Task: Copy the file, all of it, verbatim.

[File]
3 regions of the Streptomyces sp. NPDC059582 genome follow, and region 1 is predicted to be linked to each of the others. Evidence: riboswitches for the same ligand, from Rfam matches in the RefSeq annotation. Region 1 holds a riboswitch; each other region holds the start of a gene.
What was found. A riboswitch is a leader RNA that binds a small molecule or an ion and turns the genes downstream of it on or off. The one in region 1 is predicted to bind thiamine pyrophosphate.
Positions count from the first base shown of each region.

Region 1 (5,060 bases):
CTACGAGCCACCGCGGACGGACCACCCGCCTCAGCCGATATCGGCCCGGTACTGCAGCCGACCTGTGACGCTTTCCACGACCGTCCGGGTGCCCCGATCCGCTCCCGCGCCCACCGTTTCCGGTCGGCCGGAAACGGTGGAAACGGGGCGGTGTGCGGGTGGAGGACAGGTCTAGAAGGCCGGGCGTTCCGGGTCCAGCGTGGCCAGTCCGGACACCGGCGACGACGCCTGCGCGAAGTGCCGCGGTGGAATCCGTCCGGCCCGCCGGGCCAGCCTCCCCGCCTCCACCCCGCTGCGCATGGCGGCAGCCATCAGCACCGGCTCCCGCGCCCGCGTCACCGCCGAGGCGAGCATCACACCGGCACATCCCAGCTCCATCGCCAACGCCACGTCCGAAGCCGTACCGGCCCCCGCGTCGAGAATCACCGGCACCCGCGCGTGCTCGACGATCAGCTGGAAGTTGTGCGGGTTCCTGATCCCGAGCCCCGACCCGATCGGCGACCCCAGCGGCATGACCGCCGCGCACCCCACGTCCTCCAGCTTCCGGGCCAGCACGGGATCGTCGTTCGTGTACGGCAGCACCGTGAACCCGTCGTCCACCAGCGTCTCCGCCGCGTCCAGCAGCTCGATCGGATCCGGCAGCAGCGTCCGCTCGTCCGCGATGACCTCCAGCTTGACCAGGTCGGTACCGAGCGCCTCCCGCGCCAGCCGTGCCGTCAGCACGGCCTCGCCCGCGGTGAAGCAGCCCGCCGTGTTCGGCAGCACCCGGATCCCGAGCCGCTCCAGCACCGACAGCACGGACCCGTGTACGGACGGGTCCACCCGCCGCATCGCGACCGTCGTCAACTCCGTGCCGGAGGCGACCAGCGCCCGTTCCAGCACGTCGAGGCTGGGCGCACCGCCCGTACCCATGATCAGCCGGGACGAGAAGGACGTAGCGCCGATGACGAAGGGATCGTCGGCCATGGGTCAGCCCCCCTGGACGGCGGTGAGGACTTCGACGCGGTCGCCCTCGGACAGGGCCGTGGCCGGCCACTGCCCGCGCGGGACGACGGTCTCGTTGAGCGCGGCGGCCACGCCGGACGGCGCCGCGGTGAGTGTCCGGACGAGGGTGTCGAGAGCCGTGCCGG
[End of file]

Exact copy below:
3 regions of the Streptomyces sp. NPDC059582 genome follow, and region 1 is predicted to be linked to each of the others. Evidence: riboswitches for the same ligand, from Rfam matches in the RefSeq annotation. Region 1 holds a riboswitch; each other region holds the start of a gene.
What was found. A riboswitch is a leader RNA that binds a small molecule or an ion and turns the genes downstream of it on or off. The one in region 1 is predicted to bind thiamine pyrophosphate.
Positions count from the first base shown of each region.

Region 1 (5,060 bases):
CTACGAGCCACCGCGGACGGACCACCCGCCTCAGCCGATATCGGCCCGGTACTGCAGCCGACCTGTGACGCTTTCCACGACCGTCCGGGTGCCCCGATCCGCTCCCGCGCCCACCGTTTCCGGTCGGCCGGAAACGGTGGAAACGGGGCGGTGTGCGGGTGGAGGACAGGTCTAGAAGGCCGGGCGTTCCGGGTCCAGCGTGGCCAGTCCGGACACCGGCGACGACGCCTGCGCGAAGTGCCGCGGTGGAATCCGTCCGGCCCGCCGGGCCAGCCTCCCCGCCTCCACCCCGCTGCGCATGGCGGCAGCCATCAGCACCGGCTCCCGCGCCCGCGTCACCGCCGAGGCGAGCATCACACCGGCACATCCCAGCTCCATCGCCAACGCCACGTCCGAAGCCGTACCGGCCCCCGCGTCGAGAATCACCGGCACCCGCGCGTGCTCGACGATCAGCTGGAAGTTGTGCGGGTTCCTGATCCCGAGCCCCGACCCGATCGGCGACCCCAGCGGCATGACCGCCGCGCACCCCACGTCCTCCAGCTTCCGGGCCAGCACGGGATCGTCGTTCGTGTACGGCAGCACCGTGAACCCGTCGTCCACCAGCGTCTCCGCCGCGTCCAGCAGCTCGATCGGATCCGGCAGCAGCGTCCGCTCGTCCGCGATGACCTCCAGCTTGACCAGGTCGGTACCGAGCGCCTCCCGCGCCAGCCGTGCCGTCAGCACGGCCTCGCCCGCGGTGAAGCAGCCCGCCGTGTTCGGCAGCACCCGGATCCCGAGCCGCTCCAGCACCGACAGCACGGACCCGTGTACGGACGGGTCCACCCGCCGCATCGCGACCGTCGTCAACTCCGTGCCGGAGGCGACCAGCGCCCGTTCCAGCACGTCGAGGCTGGGCGCACCGCCCGTACCCATGATCAGCCGGGACGAGAAGGACGTAGCGCCGATGACGAAGGGATCGTCGGCCATGGGTCAGCCCCCCTGGACGGCGGTGAGGACTTCGACGCGGTCGCCCTCGGACAGGGCCGTGGCCGGCCACTGCCCGCGCGGGACGACGGTCTCGTTGAGCGCGGCGGCCACGCCGGACGGCGCCGCGGTGAGTGTCCGGACGAGGGTGTCGAGAGCCGTGCCGG